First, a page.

Imagine if you could search those notes by a single word. Or organize them according to a simple yet effective filing system.
Welcome to Evernote: a virtual library of your must-sees and must-dos nicely organized in one place.
Install the app on your phone that automatically syncs to the website. Should something indescribable happen to your phone, panic not. Your entire precious database is secure and easily accessible via the Internet.
Save pages from the web, forward special emails, input notes, capture thoughts and pictures, record voice memos and share all your goodies with friends with a click of the button.
Evernote is my favorite. He keeps my mind organized and clutter-free while planning my greatest adventures.
I used this bad boy to plan multi-city trips, plot our route through Europe, and dream up new adventures. I also use it daily to record recommendations on what to see and where to stay on my next trip.
It serves as my highly organized personal assistant who even prods me to complete my daily to-do list. So I can never forget to check into a flight again.
Call it your personal CYA plan. Call it your never-forget-a-document-again plan. Call it your ultimate back-up plan. Call it your storage in the cloud.
Call it what you want, but Dropbox is vital to life on the road. You can access your whole library of files from your smartphone or the slow computer at the Internet cafe down the street. Back up your photos from your iPhone into Dropbox for a complete database of hundreds of sunsets you’ve seen around the world.
Or keep writing, page by page, at the novel you’ve been dreaming of while clacking over train tracks in Siberia. It even saves former drafts of the same document so you can pull that sentence from five drafts ago back to life.
Dropbox holds your music, photos, videos, and files while you explore the world. It’s all organized by folders and as many sub-folders as your little heart desires. And if you drop your phone or computer in a lake or off a helicopter, no big deal. Your virtual world is still safe.
Finally, an app that organizes all your convoluted, brilliantly messy flight plans into a nice, neat pile that actually makes sense. And that others — like your grandparents — can understand. It’s a master itinerary, with all your plans, in one place.
My favorite part is the notifications that kindly tell you of gate changes at the airport. (It’s unbelievably empowering to arrive at the airport already knowing your new gate when the airport’s computers haven’t updated yet.) And it reminds you of when to check in for flights.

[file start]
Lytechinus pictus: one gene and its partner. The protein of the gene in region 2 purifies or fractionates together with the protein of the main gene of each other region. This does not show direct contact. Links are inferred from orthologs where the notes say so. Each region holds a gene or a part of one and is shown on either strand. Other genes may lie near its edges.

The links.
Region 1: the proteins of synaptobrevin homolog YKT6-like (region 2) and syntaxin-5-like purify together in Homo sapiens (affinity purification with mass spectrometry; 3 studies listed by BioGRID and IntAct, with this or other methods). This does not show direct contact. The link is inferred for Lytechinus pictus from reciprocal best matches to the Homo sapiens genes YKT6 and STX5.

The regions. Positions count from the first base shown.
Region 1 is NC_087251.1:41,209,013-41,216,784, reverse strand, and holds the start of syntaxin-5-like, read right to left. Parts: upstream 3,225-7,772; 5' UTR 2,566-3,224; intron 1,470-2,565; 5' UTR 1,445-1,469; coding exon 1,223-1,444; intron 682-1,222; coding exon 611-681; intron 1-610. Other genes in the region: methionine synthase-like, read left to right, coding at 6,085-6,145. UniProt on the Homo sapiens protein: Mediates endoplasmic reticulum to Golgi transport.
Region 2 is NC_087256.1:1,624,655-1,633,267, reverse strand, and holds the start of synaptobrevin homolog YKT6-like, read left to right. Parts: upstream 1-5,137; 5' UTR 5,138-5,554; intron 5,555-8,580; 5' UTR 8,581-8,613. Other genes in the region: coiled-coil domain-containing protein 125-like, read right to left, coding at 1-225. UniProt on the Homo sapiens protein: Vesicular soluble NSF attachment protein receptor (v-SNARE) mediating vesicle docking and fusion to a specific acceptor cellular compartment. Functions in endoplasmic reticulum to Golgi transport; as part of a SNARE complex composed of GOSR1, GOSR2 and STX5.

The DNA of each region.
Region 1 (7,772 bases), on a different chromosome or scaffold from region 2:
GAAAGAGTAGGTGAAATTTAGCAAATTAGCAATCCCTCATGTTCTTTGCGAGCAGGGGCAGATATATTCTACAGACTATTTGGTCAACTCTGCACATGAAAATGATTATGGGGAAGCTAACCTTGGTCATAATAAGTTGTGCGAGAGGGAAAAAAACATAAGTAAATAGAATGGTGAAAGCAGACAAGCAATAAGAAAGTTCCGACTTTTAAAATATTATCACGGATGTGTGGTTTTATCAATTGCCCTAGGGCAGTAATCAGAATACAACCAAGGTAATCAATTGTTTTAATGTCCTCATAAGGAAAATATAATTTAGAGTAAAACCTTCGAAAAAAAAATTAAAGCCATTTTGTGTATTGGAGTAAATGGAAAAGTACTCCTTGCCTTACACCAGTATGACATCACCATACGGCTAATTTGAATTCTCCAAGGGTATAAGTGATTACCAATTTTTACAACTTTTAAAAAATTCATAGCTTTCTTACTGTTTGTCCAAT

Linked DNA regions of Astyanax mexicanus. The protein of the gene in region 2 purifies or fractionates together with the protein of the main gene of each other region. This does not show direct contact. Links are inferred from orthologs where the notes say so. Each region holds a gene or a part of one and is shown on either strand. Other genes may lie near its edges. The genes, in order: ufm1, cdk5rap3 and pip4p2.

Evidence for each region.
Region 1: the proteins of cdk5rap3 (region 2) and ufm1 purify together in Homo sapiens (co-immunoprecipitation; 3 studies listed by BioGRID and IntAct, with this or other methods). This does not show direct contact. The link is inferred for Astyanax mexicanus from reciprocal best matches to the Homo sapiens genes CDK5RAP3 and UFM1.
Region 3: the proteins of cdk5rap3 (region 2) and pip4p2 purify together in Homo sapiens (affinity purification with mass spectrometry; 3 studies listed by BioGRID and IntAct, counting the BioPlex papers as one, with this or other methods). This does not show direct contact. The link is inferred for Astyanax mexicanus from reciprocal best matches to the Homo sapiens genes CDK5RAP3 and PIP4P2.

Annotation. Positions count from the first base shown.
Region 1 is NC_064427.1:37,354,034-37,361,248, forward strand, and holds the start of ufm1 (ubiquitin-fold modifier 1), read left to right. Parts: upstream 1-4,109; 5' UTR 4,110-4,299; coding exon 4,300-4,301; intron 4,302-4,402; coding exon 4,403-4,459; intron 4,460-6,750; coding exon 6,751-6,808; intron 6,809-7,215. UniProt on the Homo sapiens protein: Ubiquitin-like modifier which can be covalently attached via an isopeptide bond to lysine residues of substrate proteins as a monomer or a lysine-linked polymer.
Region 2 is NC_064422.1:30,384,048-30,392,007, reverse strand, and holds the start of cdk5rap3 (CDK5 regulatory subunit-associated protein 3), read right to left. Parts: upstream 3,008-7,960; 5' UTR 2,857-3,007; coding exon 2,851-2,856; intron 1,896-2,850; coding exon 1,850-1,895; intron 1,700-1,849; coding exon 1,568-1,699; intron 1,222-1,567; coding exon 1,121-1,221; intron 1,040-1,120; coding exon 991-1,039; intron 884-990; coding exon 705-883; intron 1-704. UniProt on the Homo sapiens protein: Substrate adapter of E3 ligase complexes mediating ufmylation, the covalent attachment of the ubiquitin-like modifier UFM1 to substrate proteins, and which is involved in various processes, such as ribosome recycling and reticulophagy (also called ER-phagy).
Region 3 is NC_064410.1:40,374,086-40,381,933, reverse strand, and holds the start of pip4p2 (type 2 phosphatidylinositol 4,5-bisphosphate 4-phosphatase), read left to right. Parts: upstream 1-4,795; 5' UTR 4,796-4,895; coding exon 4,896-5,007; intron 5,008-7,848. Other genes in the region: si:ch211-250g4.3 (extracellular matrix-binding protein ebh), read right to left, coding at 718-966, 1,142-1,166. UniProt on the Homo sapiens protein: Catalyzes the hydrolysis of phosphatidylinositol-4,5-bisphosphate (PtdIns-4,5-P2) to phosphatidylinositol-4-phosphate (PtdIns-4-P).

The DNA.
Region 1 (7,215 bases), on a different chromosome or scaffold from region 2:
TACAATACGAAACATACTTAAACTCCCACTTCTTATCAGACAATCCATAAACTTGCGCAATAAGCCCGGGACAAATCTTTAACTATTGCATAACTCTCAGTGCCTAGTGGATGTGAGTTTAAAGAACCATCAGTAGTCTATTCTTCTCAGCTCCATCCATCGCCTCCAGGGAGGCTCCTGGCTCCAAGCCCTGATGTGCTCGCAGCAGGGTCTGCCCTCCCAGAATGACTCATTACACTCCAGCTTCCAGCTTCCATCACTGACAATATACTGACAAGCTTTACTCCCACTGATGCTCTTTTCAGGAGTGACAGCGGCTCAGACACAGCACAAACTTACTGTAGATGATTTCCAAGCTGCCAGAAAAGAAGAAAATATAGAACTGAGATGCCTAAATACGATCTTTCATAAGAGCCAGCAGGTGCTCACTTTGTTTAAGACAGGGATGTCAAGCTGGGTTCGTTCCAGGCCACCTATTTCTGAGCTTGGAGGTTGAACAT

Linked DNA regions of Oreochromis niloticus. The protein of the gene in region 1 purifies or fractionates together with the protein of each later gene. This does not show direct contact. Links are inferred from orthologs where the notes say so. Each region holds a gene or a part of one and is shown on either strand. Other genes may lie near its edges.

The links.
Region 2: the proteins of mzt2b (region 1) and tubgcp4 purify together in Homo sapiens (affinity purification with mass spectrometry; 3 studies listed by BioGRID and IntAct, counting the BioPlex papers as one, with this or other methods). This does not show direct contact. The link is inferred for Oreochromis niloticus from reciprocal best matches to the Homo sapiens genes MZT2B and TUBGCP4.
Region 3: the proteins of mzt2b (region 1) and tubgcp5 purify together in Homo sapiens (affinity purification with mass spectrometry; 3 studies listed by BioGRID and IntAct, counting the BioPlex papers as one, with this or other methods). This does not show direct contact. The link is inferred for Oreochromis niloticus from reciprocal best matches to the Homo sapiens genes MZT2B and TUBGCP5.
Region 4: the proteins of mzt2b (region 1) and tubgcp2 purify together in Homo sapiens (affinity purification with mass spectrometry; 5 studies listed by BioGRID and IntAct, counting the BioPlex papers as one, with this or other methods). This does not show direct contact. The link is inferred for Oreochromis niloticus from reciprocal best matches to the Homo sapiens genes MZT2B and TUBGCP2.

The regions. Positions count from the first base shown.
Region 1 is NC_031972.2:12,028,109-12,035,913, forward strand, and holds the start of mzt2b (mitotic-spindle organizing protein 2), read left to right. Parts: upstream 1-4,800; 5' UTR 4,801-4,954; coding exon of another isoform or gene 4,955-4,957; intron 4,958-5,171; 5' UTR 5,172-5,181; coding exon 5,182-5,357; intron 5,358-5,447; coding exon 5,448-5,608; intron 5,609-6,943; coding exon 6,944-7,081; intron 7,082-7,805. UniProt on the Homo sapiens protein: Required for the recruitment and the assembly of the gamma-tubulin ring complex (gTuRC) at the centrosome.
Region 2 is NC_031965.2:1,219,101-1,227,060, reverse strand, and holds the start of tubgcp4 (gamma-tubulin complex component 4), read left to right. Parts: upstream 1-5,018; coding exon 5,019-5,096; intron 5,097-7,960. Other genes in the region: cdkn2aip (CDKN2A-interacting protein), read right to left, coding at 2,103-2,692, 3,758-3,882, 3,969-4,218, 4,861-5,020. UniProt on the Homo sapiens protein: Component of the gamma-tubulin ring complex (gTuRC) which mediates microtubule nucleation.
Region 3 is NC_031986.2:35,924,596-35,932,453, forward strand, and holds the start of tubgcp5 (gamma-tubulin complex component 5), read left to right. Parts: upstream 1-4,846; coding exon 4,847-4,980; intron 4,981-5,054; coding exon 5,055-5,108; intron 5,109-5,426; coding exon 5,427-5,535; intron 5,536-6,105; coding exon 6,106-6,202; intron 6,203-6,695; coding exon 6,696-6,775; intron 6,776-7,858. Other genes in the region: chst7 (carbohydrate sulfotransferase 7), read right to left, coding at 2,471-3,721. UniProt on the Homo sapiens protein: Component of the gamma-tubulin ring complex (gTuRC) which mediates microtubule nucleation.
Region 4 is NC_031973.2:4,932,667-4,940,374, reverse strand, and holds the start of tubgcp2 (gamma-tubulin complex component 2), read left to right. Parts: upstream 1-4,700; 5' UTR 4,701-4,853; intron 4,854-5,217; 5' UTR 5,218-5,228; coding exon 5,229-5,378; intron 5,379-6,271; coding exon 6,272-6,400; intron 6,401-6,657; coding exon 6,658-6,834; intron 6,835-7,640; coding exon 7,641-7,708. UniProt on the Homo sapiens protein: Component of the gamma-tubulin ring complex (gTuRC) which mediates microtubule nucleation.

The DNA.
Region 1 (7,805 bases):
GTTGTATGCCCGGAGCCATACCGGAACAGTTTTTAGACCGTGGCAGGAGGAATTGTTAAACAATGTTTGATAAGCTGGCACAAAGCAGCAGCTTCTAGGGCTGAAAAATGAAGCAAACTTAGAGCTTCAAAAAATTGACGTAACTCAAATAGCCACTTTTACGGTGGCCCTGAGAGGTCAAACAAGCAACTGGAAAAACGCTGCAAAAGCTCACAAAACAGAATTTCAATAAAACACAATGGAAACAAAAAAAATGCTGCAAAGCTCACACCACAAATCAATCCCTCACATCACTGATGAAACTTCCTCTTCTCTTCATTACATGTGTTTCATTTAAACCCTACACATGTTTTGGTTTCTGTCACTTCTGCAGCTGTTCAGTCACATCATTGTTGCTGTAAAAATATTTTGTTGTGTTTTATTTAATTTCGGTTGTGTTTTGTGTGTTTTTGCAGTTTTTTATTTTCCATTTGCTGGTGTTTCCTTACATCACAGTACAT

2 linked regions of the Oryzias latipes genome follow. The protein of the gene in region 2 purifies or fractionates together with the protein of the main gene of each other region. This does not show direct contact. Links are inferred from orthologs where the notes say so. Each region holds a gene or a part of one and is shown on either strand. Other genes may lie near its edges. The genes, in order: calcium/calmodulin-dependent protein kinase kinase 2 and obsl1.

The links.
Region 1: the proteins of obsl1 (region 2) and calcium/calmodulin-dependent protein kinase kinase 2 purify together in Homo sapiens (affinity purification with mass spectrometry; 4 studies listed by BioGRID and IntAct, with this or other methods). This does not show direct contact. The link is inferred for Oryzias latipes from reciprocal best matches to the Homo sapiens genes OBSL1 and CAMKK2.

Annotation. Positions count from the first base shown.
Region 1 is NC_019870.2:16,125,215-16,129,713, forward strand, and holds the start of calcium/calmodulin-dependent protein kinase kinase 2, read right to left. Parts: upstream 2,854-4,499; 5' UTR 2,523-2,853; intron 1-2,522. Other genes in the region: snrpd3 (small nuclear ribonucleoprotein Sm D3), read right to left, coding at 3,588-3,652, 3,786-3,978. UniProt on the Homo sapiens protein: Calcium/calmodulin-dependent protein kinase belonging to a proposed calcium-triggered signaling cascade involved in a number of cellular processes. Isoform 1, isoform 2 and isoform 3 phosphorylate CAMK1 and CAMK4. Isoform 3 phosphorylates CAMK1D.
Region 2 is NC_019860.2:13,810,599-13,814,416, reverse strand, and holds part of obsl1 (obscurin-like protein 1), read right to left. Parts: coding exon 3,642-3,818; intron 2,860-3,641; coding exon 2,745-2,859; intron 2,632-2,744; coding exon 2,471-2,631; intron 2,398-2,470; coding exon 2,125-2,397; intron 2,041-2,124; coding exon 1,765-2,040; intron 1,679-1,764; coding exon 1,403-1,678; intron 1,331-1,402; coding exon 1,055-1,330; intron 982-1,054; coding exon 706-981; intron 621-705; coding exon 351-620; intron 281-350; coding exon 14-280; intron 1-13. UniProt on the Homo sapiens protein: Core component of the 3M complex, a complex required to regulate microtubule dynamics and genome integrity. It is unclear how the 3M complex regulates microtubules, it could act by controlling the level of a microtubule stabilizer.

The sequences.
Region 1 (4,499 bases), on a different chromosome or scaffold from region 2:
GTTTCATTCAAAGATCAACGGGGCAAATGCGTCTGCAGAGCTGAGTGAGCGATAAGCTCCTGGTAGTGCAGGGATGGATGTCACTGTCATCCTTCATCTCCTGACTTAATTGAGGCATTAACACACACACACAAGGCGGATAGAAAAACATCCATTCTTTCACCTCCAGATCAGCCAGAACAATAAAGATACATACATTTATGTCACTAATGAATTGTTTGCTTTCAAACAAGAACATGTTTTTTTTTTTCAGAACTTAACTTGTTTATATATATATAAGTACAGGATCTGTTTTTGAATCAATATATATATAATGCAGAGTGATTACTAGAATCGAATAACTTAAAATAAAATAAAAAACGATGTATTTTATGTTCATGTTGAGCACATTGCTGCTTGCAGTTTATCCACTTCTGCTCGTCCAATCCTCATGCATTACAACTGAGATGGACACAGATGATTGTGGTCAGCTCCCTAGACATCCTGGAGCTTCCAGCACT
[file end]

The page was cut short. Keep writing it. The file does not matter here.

It’s easy to use. Simply forward your confirmation emails for flights, car rentals, transportation, hotels to firstname.lastname@example.org. The app automatically organizes your plans. When you step off the plane, it gives you directions to your hotel from your current location.
The TripIt Pro version ($4.09/mo) gives you a slew of other helpful, awesome features like syncing plans with your calendar, real-time flight alerts, and finding out when a better seat is available. I use the free version, but have had a couple chances to try out the Pro thanks to TripIt’s generosity in allowing users to limited-time access.
TripAdvisor lets you see how other travelers rate attractions, hotels, and more. But you already knew that.
The better part of TripAdvisor is their maps and City Guides. You can see a map of the city’s transportation system, star favorite places, and navigate your way back to the hostel, even if it’s your first night in the new city.
Use the “point me there” feature to get oriented in the correct direction — very useful if you’re like me, twirling on a sidewalk, trying to figure out which direction is correct. Or ask the app to give you directions to your destination.
My favorite part is reading other travelers’ advice and recommendations. You can quickly get a flavor for the highly touristy areas of a city, so you can skim through them on your way to the meatier, juicier aspects where the locals live.
Best part? It works completely offline.
A database of hundreds of spots offering free WiFi around the world.
This app has gotten me out of a pickle once or twice while trying to decipher transit maps in Dublin and when exactly the next bus comes when no timetable is posted.
It’s not always perfect, but it sure helps when you need WiFi and no Starbucks’ free WiFi is in sight.